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Why Trump could face legal challenges over Whitaker

Acting Attorney General Matt Whitaker speaks to reporters.
Acting Attorney General Matthew Whitaker. Photo: Douglas Graham/CQ Roll Call via Getty Images

President Trump's decision to replace Attorney General Jeff Sessions with Matthew Whitaker is facing new questions, with two prominent attorneys — including the husband of White House counselor Kellyanne Conway — suggesting that it may be illegal.

Why it matters: Axios spoke to multiple legal experts and former Justice Department officials who say they can't remember a similar case where someone not confirmed by the Senate has been named as acting attorney general. They have different interpretations of the laws, but they agree that the naming of Whitaker is in uncharted legal territory and leaves room for challenges to the legality — and constitutionality — of Trump's actions.

What they're saying: Attorneys Neal Katyal and George Conway called Trump's action illegal in an op-ed published in the New York Times Thursday afternoon. They say the Constitution requires that anyone serving as attorney general be confirmed by the Senate.

The details: While the Vacancies Reform Act gives the president the power to choose a temporary replacement for attorney general (as long as the attorney general was not fired), the Constitution dictates that anyone serving in a "principal role" must be confirmed by the Senate.

Here are the legal and constitutional issues raised by the Whitaker appointment:

1. The Attorney General Succession Act, Section 508, stipulates that when there is a vacancy in the office of the attorney general, the deputy attorney general — currently Rod Rosenstein — can serve as the attorney general. Next in line would be the associate attorney general.

2. The Federal Vacancies Reform Act of 1998 allows the president to choose any senior DOJ official to serve as an acting attorney general as long as that person has already served in a high-level position for 90 days. Whitaker qualifies for the temporary position under this Act.

  • There have been arguments on both sides over whether the act supplants the AG succession law, John Bies, former deputy assistant attorney general in the office of legal counsel, told Axios.
  • "I think it’s pretty clear under the terms of the statute itself that [Trump] has authority ... to appoint someone who is a senior DOJ official," he said.
  • "The Vacancy Act has precedence [over the Succession Act] when the president picks someone under that procedure," another DOJ lawyer texted us.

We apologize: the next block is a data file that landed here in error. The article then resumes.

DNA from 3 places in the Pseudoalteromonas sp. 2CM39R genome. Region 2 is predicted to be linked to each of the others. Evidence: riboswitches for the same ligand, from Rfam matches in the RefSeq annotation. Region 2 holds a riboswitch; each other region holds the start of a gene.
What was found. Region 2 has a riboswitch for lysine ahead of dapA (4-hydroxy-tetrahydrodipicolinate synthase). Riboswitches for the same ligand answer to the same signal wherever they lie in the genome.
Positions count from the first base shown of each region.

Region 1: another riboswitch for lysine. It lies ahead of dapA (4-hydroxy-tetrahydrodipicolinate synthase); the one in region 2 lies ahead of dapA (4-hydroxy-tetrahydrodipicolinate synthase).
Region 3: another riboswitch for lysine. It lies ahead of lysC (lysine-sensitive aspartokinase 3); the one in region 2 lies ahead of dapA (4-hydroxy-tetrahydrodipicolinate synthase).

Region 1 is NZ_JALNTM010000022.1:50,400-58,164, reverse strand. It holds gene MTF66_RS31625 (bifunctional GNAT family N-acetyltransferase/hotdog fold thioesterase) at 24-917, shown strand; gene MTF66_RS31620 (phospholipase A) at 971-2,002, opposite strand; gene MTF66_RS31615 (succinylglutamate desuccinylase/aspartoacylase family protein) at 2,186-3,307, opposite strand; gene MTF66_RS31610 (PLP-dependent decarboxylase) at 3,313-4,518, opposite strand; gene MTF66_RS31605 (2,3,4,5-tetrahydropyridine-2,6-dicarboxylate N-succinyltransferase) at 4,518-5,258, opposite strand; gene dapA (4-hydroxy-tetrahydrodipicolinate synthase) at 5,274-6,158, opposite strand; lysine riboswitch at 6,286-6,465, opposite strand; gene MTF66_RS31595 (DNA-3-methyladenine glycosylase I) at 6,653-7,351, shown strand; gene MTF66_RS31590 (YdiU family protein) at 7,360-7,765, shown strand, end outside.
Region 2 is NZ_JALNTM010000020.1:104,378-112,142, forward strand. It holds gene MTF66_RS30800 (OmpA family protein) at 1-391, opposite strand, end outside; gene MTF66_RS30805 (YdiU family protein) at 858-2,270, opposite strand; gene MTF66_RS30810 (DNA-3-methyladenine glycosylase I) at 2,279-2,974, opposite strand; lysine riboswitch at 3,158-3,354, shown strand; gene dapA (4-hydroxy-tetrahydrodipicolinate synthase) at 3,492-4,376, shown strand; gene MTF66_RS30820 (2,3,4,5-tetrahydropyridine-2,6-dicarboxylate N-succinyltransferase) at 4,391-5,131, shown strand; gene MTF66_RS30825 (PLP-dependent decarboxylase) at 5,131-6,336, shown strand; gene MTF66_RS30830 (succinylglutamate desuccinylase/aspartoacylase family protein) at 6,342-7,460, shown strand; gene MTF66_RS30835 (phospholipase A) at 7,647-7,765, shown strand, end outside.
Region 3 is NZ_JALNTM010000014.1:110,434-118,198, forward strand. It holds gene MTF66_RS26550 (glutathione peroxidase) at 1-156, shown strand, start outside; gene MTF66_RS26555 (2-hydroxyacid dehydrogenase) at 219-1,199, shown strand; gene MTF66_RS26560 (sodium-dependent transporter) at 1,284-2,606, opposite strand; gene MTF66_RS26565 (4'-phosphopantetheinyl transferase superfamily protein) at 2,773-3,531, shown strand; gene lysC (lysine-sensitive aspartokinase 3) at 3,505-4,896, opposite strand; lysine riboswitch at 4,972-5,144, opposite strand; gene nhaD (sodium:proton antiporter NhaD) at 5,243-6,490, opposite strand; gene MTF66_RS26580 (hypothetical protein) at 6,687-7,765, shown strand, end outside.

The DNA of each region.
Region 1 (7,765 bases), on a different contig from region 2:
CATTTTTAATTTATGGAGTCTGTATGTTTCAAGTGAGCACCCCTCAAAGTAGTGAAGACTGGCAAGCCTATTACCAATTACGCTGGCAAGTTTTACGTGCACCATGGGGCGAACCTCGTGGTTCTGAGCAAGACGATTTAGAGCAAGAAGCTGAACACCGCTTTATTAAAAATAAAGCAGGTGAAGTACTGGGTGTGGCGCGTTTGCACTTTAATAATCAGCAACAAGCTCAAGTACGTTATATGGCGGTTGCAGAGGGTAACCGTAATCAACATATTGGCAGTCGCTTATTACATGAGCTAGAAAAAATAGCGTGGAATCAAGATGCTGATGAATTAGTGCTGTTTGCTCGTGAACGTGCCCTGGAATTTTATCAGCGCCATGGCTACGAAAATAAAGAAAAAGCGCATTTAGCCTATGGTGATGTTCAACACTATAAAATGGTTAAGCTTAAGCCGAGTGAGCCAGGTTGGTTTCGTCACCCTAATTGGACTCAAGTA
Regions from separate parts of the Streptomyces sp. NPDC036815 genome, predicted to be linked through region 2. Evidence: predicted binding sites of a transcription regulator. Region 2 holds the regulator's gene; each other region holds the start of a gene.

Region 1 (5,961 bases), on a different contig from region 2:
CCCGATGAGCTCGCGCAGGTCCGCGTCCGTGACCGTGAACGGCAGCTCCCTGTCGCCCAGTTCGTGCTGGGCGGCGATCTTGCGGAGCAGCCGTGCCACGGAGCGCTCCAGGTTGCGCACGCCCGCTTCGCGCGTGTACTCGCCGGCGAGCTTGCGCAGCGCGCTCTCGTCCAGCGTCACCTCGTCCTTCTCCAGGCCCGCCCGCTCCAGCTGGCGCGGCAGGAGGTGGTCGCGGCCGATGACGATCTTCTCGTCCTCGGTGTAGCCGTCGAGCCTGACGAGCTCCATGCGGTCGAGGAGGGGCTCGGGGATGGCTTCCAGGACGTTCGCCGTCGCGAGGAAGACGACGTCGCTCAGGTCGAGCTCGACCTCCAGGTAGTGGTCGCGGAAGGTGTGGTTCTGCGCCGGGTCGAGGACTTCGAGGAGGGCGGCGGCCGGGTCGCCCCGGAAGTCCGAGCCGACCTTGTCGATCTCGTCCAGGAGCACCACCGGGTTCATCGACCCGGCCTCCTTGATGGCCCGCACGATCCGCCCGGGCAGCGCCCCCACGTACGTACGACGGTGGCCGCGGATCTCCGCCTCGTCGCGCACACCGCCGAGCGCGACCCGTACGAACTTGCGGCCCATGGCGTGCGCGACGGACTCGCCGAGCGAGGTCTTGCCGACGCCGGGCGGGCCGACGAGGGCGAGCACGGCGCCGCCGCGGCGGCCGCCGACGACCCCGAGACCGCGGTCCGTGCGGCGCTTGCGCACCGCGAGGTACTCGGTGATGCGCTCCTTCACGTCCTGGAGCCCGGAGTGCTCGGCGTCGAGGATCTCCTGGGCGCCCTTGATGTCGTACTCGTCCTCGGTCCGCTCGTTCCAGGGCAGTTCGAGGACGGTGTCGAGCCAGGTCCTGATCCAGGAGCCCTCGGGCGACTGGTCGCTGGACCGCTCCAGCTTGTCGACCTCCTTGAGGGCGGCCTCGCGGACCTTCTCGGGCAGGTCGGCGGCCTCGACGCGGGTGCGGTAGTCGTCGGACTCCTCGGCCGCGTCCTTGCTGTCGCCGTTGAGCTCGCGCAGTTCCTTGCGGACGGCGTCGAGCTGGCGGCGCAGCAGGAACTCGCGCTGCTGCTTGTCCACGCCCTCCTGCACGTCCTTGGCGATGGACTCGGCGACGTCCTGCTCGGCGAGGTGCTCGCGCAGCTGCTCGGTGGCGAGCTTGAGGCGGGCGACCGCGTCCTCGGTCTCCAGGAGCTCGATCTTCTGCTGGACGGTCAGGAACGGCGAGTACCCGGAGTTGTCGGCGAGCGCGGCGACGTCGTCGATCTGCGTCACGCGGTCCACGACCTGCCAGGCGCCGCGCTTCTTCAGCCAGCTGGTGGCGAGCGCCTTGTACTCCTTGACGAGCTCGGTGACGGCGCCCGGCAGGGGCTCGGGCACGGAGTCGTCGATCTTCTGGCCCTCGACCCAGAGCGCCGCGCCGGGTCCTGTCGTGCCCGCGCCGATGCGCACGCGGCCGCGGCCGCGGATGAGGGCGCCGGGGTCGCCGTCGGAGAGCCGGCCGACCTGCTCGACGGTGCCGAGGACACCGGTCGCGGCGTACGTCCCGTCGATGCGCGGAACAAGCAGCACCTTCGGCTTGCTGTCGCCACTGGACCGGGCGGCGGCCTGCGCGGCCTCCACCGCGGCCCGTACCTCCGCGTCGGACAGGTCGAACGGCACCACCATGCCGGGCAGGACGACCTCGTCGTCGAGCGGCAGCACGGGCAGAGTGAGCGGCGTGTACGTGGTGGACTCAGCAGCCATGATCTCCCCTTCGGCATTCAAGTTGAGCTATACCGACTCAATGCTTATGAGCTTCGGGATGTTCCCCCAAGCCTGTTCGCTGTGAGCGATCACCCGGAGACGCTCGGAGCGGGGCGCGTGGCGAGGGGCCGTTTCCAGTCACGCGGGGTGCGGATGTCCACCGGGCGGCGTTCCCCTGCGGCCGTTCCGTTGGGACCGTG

3. The Constitution, Article II, Section 2, Clause 2 is the big caveat that Conway and Katyal argue leaves zero wiggle room for Whitaker. The Constitution specifies that "principal officers" must be appointed with the advice and consent of the Senate.

"We cannot tolerate such an evasion of the Constitution’s very explicit, textually precise design. Senate confirmation exists for a simple, and good, reason. Constitutionally, Matthew Whitaker is a nobody. His job as Mr. Sessions’s chief of staff did not require Senate confirmation. ... For the president to install Mr. Whitaker as our chief law enforcement officer is to betray the entire structure of our charter document."
— Conway and Katyal in their NYT op-ed

The other side: Justice Department spokeswoman Sarah Isgur Flores emailed, "The VRA was passed in 1998 and Acting Attorney General Whitaker's appointment was made pursuant to the procedures approved by Congress."

One big question: Whether a temporary position is considered a principal role. In October 2016, Justice Clarence Thomas argued that even a temporary appointment of someone who was not confirmed by the Senate would violate the clause in the Constitution.

  • Yes, but David Rivkin, a constitutional lawyer who has served in previous administrations, told us: "When you put someone in an acting capacity, that person doesn’t occupy an official office, so the appointments clause doesn’t apply in this case at all. It’s temporary."

The bottom line: Even John Yoo, a law professor at the University of California-Berkeley who helped the George W. Bush administration draft its expansive claims to executive power, says the Whitaker appointment may be out of line.

"The Constitution says that principal officers must go through appointment with the advice and consent of the Senate. In Morrison v. Olson, the Supreme Court made clear that the Attorney General is a principal officer. Therefore, Whittaker cannot serve as acting Attorney General despite the Vacancies Act (which does provide for him to be acting AG) — the statute is unconstitutional when applied in this way."
— John Yoo in an email

Editor's note: This story has been updated to reflect a new quote from DOJ spokeswoman Sarah Isgur Flores.

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